Peter J. Dawson, who grew up in Skillman and now lives in Pennington, phoned The Montgomery News this summer to invite a reporter to attend a Princeton Corridor Rotary Club luncheon at the Hyatt Regency Princeton as his guest.
A museum curator was to tell a story with a strange twist-of-fate about Skillman resident Stephen H. Warner — a fervent anti-Vietnam War protestor who earned a degree at Gettysbury College, was drafted, and ended up serving in Vietnam.
The US Army assigned Warner to be a photographer and public relations specialist. While he held a privileged position that did not require him to venture anywhere near the front line, Warner wrote in a letter dated Jan 7, 1971:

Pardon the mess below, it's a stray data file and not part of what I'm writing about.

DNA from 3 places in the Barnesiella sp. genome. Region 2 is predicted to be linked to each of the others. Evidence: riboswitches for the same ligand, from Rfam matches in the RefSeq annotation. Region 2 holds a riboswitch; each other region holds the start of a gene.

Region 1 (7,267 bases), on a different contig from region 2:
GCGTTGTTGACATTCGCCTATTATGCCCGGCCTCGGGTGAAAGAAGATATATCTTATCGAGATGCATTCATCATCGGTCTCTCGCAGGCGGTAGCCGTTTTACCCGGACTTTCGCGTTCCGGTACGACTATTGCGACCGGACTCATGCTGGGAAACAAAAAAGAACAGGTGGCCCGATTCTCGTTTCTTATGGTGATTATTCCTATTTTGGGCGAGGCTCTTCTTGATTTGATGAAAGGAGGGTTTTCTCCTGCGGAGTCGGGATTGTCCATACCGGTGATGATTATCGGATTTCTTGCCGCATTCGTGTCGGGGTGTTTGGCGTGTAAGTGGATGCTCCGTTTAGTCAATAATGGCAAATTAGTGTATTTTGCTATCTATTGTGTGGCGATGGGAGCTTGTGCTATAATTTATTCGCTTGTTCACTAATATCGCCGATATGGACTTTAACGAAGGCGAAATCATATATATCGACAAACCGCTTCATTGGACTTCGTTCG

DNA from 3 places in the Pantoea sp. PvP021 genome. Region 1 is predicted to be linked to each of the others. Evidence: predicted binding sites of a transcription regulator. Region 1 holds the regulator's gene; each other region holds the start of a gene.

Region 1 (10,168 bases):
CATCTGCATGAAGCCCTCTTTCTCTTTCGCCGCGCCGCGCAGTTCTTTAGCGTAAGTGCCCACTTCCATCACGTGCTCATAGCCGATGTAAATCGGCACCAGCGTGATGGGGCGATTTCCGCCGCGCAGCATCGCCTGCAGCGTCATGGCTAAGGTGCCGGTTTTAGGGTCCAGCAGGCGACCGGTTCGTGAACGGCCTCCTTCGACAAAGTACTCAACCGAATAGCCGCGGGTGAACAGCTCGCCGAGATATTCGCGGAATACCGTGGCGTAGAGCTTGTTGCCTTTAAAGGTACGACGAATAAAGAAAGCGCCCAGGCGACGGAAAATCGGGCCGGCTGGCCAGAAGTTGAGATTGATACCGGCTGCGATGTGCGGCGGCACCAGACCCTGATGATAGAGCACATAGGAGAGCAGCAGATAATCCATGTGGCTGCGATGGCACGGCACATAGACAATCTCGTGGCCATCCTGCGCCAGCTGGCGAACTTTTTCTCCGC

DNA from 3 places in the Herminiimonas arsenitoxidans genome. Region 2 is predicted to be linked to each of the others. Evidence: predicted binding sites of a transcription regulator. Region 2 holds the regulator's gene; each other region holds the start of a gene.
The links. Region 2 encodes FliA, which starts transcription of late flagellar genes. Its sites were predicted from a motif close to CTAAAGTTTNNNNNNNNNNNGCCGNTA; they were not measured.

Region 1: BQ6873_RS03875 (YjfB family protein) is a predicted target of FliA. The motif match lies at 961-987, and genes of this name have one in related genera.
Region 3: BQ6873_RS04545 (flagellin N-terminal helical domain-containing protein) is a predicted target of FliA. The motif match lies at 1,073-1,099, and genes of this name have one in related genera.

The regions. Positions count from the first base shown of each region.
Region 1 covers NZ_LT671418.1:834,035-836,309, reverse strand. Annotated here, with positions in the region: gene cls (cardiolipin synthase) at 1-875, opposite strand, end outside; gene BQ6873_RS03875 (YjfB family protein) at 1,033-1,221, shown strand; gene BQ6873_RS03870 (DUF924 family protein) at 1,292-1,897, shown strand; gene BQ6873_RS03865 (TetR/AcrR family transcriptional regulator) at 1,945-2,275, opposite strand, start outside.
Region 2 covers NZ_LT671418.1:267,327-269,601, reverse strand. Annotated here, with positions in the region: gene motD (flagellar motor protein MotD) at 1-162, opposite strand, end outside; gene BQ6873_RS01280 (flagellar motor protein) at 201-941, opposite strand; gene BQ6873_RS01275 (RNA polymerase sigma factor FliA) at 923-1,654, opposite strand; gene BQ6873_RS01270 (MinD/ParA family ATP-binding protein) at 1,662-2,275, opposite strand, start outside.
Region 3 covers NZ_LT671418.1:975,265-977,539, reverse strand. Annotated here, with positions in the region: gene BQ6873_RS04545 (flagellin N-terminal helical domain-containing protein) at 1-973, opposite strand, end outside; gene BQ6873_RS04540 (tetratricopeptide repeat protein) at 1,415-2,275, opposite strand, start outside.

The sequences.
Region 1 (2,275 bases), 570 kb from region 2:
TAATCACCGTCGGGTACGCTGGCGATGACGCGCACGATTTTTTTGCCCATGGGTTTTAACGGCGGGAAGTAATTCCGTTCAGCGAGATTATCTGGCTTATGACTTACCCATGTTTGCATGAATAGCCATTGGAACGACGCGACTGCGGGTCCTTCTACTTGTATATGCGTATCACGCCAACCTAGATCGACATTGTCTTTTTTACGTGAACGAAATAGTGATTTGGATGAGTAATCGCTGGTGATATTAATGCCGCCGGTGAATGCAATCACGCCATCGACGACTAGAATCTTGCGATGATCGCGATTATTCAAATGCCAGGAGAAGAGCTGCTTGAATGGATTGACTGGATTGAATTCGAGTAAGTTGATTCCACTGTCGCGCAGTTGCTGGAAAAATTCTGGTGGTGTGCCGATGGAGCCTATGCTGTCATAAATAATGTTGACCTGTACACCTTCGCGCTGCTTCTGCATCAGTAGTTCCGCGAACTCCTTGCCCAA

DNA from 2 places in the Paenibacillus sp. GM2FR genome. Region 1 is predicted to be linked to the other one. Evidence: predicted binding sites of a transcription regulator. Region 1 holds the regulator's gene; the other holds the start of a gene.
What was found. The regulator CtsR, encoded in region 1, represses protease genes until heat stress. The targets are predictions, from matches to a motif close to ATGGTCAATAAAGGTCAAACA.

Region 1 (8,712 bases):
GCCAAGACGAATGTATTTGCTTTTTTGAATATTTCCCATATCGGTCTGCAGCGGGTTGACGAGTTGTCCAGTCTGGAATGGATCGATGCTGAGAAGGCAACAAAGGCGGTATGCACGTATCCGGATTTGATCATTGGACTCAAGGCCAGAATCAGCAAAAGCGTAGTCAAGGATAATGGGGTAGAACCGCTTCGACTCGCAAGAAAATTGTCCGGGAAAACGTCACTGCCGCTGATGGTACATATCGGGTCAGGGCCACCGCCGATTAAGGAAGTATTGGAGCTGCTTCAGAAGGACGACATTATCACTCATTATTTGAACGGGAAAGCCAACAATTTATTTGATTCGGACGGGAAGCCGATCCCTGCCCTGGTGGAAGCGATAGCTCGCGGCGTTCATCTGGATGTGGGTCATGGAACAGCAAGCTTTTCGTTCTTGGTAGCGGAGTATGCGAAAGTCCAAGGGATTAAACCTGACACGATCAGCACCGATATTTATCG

“How can I cover the war if I am not part of it ... Do you know what it’s like to be in the field with a dozen others and to know death could be in the very next step,” he wrote. “The cost of admission is fear, but in the bargain you get brotherhood, yes brotherhood, your are so close — close like two five-year-olds are close out alone in the dark.
“Somehow knowing you’d do things for the other guy that you’d never do anywhere else. For me, it’s knowing that if I am to die, I can’t ask more than that it be among a bunch of grunts. Why? Because grunts are the ultimate in humanness.
“And so you ask me how I can be an optimist about humanity, well it’s because I’ve walked with Johnny and Joe and I’ve laid my life in their hands and been richer for the experience.”
Warner was killed in February 1971, a week before he was scheduled to come home. Read his story. ■